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The Classics

Temperature rises as Reggae Boyz draw closer to first World Cup berth

Published:Friday | September 17, 2021 | 1:37 AMA Digital Integration & Marketing production
Action from the Jamaica vs Costa Rica World Cup qualifier match at the National Stadium on September 14, 1997.

With less than a year to go before the 1998 World Cup in France, the collective pulse of the country had quickened. The Reggae Boyz were the fastest-rising brand in football and the team had improved so significantly, that a place in football’s showpiece was becoming an inevitability. Capture some of that spirit in this Audley Boyd piece from some 24 years ago.

Published Monday, September 15, 1997

So close to France

by Audley Boyd

JAMAICA moved closer to a berth in next year’s World Cup finals in France when they clipped Costa Rica 1-0 on a 56th-minute goal by Deon Burton, in their return qualifying tie at the National Stadium yesterday afternoon.

Rene Simoes, football’s technical director here, told journalists at a press conference after the game: ’You won the game, you beat Costa Rica, we have 11 points, we are so close to France, you have to celebrate.’

The victory, the third in a row and second in a week, lifted Jamaica to joint first position on points in the six-nation elimination that will decide the three finalists from CONCACAF. They were once bottom of the standings after failing to win any of their first four games but with yesterday’s success, Jamaica now share the front-running position with Mexico and are two points ahead of the United States, and El Salvador who thrashed Canada 4-1 in San Salvador yesterday. The Canadians had lost 1-0 to Jamaica a week earlier.

“We have a mission,” Simoes added. “Our mission is not only money. I can say before the mission for this team was only money. But now it’s changed. These players are now convinced they have to do something very special for this country.”

It is the farthest Jamaica have advanced in a World Cup campaign. Their next game will be against the United States in Washington on Friday, October 3 and Paul Hall, a British-based striker in the Jamaican team, said:

“The United States will be definitely ready for us. They are a good team, especially at home. We can go there feeling really confident, not overconfident, but we’ve got that belief in ourselves.”

Costa Rica’s coach, Juan Luis Hernandez, also believes Jamaica are on course for France. Speaking through an interpreter, he said:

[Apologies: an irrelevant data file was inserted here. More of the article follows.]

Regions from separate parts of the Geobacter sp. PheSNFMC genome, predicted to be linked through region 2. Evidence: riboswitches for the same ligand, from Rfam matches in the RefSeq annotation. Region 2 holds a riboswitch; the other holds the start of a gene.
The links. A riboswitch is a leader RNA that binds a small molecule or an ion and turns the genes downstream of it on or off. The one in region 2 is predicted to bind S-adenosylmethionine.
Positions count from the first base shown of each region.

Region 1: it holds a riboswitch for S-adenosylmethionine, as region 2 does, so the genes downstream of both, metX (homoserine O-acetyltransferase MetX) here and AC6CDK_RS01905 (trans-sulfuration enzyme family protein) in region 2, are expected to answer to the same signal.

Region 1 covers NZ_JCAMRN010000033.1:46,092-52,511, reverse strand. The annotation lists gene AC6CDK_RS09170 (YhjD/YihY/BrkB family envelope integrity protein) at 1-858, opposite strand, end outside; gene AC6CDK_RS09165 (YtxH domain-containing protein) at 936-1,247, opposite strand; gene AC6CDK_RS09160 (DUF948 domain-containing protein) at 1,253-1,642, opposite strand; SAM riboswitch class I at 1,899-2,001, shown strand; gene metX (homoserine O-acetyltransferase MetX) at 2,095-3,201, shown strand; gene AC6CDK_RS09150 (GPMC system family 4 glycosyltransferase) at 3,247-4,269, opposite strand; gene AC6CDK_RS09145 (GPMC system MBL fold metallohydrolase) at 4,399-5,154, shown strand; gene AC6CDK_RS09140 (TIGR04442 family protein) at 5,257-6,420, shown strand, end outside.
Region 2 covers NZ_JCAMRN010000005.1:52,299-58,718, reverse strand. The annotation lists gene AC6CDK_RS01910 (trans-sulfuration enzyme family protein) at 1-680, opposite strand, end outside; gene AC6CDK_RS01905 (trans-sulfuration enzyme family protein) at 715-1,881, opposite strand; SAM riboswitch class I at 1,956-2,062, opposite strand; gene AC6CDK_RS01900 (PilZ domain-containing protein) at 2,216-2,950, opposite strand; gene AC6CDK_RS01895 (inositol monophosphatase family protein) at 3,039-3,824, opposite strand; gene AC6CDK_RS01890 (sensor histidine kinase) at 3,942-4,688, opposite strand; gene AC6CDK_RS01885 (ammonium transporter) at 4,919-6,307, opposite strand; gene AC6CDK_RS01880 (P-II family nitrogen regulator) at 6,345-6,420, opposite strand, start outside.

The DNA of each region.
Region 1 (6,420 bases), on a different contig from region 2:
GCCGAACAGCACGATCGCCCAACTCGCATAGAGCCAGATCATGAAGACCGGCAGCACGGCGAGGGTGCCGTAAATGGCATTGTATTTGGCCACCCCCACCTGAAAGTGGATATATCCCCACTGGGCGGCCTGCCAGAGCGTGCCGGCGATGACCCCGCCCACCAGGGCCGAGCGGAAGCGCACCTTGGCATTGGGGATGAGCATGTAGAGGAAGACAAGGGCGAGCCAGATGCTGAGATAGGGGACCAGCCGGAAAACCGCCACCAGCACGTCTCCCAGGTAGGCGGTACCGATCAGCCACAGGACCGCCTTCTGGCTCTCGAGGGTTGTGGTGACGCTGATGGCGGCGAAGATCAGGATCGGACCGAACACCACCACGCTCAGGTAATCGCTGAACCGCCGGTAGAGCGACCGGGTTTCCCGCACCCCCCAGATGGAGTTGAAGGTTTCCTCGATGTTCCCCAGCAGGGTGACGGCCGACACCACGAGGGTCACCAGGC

“They (Jamaica) are doing everything they have to do. They beat Canada 1-0, they beat us 1-0, they are doing everything right. My team played their hardest but Jamaica scored the goal and won the match. That is what it is all about.”

The loss for Costa Rica, the long-time second placed team in this final round qualifiers, almost signalled the end of their quest, mainly because one of their two remaining games will be against the only team to have won away from home, the strong Mexicans who are seeking their 10th berth in the finals. That game will be played in Mexico.

They gave everything they had while dominating the homesters but could not make the all-important goal against a stubborn Jamaican defence anchored by midfielder turned sweeper Christopher Dawes, who filled the role of Durrent Brown who served a one-game suspension for yellow card offences.

While unable to compose the defence and team in the way Brown would have, Dawes, a former forward/attacking midfielder, did not take any chances and made his and Jamaica’s most telling play with his only advance from the backline. It led to the goal. Dawes beat three opponents down the middle on that play then passed to Hall, who gave Burton an angled scoring opportunity.

Burton opted to chip a pass to Hall and luckily, it deflected off a defender’s boot and spooned out of reach of Costa Rica’s custodian Erick Lonnis, who had left his line to intercept a pass that never came.

The goal came in one of few good offensive moves by the competitive home team, which found it very difficult to breach the close marking and high press defence of the Costa Ricans, after looking promising and confident in the first five minutes. Those tactics effectively shut down Jamaica’s short passing game and when they opted for long passes, the front running duo of Hall and Burton were nullified with good challenges, especially in the first half.

Other than the offensive lift provided by Dean Sewell, who replaced Malcolm, the goal and an all-out salvo of long clearances amidst shop locking to ensure three points, Jamaica’s game was not much different in the second half.

Costa Rica, on the other hand, continued to run excellently off the ball to dominate possession and progress threateningly, but lacked the killer instinct that could only have been delivered with good headed finishes on at least three occasions in the first half; and a near range shot from Hernan Medford only a minute after Jamaica had scored, that Warren Barrett did very well to save.

“4I hope Jamaica can keep this rhythm, this pace of the game anywhere,” Simoes said.

“There is no man to score the goals, this team must win. This is God’s work, this is not Rene Simoes work. Don’t think this is for my glory. This is for God’s glory. God has a plan for this country,” he said. 

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